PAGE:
[OPE] Francis Wheen, "Kapital crimes"

From: glevy@pratt.edu
Date: Sun Mar 02 2008 - 09:30:25 EST

globeandmail.com Kapital crimes 

Kapital crimes 


>From Saturday's Globe and Mail 

March 1, 2008 at 12:00 AM EST 

course," the French theorist Louis Althusser wrote, "we have all
read, and all do read Das Kapital." 

Of course, we
haven't and we don't. 

Even Althusser himself, who
produced a book on the subject, eventually confessed in his memoirs that
he was a "trickster and deceiver" who had read no more than
"a few passages of Marx." 

Yet, in a broader
sense, he was right: Ever since the publication of Das Kapital's first
volume in 1867 - the only one completed in Marx's lifetime - we have read
it in the world about us, in the dramas and conflicts of contemporary

Like Moliere's bourgeois
gentilhomme, who discovered to his amazement that for more than 40 years
he had been speaking prose without knowing it, many have absorbed Marx's
ideas without ever noticing. 

Think of the famous slogan
that Bill Clinton's campaign staff stuck on their wall during the 1992
presidential election: "It's the economy, stupid" - a perfect
précis of Marx's argument that we are creatures of our material
circumstances, and that changes in the methods of production profoundly
affect all our social relations far beyond the workplace. 

Though many who haven't read it assume that his unfinished masterpiece
is an economic treatise, Marx himself regarded it as a work of art,
breaking through the narrow conventions of political economy with a
radical literary collage that juxtaposes voices and quotations from
literature and mythology, from factory inspectors' reports and fairy

Das Kapital probably has as many allusions to
Shakespeare as to Adam Smith. It mixes satire, melodrama, Gothic horror
and reportage to do justice to the irresistible, yet mysterious, force
that governs our material motives and interests. 

is probably why some readers find it such a struggle to get beyond the
first few pages. Nothing has prepared us for a work like this: It's rather
as if a mid-Victorian gent in a London gallery suddenly came upon a
Jackson Pollock drip-painting. 

Marx made the task harder
by placing one of the most abstract and head-spinning sections - the essay
on commodities - as the opening chapter. "I assume, of course, a
reader who is willing to learn something new and therefore to think for
himself," he replied testily when his friend Frederick Friedrich
Engels begged him to shove it further back. 

But there
was a purpose in his perversity. Look at his choice of verbs in the very
first sentence: "The wealth of societies in which the capitalist mode
of production prevails appears as an 'immense collection of commodities';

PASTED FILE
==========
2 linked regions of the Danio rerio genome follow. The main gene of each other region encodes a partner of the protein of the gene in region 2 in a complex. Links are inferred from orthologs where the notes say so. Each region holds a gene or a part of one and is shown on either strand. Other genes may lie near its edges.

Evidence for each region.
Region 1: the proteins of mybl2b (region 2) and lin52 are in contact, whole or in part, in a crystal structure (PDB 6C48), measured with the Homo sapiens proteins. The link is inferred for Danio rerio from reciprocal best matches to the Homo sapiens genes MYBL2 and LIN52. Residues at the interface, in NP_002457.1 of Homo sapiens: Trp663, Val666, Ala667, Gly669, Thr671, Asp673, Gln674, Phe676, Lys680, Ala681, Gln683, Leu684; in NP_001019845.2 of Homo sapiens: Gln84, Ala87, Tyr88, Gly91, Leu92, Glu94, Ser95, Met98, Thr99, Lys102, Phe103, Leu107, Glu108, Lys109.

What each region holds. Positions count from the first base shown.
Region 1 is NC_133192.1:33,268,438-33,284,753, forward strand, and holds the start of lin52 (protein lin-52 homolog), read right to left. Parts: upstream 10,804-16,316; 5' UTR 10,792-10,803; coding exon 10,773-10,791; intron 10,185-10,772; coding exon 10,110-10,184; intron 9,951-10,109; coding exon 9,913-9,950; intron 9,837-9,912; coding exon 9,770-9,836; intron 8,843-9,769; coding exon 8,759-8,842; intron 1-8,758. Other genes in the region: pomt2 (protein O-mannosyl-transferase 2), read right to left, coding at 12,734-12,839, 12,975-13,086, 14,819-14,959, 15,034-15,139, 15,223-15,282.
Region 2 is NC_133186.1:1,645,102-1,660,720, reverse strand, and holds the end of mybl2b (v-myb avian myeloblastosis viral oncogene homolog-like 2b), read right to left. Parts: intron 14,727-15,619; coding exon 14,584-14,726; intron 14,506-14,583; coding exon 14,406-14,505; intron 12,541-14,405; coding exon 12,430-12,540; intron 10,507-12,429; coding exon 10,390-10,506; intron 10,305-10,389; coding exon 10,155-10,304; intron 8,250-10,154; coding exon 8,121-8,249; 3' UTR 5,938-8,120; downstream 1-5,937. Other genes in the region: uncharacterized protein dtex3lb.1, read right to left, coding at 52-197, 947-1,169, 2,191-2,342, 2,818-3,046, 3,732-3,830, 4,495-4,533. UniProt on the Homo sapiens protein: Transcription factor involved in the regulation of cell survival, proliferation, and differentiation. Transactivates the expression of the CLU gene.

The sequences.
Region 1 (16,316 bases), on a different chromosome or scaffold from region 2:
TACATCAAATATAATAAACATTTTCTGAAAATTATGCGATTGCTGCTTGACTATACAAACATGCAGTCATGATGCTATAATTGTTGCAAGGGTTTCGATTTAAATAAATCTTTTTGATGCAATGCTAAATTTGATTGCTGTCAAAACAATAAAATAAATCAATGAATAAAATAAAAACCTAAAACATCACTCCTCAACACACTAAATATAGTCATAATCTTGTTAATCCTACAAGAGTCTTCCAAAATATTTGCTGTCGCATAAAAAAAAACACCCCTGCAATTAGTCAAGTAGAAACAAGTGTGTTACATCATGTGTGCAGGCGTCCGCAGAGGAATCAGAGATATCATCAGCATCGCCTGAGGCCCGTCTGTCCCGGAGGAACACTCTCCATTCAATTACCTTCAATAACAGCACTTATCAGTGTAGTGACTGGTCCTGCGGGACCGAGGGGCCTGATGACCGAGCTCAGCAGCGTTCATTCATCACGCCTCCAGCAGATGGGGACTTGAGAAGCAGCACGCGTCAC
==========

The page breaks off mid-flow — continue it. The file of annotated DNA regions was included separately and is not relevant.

the individual commodity appears as its elementary form." (My

We are entering a world of apparitions, of
delusion and hallucinatory topsy-turvydom, in which inanimate objects -
commodities, whether an iPod or a fashionable handbag - acquire tremendous
life and vigour, while the toiling humans who produce them are reduced to
the status of inanimate machines. They are menaced by their own creation,
like Frankenstein and his monster, as Marx reminds us. 

In his chapter on The Working Day, peopled by weeping women and
exhausted child labourers, he presents the human cost of the apparently
impersonal formulas brandished by classical economists, giving us scenes
reminiscent of Dante's Inferno. 

Das Kapital is not holy
writ, despite the strivings of some Marxists to present it as such. There
are silences and omissions, errors and misconceptions. The fact that he
brilliantly discovered a new continent - the terra incognita of industrial
capitalism - doesn't mean that he mapped it all correctly. 

Even so, by penetrating the veils of illusion, he exposed for the first
time the exploitation, alienation and creative destruction by which
capitalism lives. 

After the end of the Cold War, some
critics suggested that Das Kapital was now obsolete, irrelevant, exploded
- but not for long. 

At the time of the 1998 market
panics in Asia and elsewhere, the Financial Times wondered aloud if we had
moved "from the triumph of global capitalism to its crisis in barely
a decade." 

The article was headlined: Das Kapital
Revisited. As long as capital endures, Das Kapital will never lose its
resonance or its power to bring the world into a new and sharper focus.

Francis Wheen is the author of "Karl Marx: A
Life" and "Marx's Das Kapital: A Biography." 

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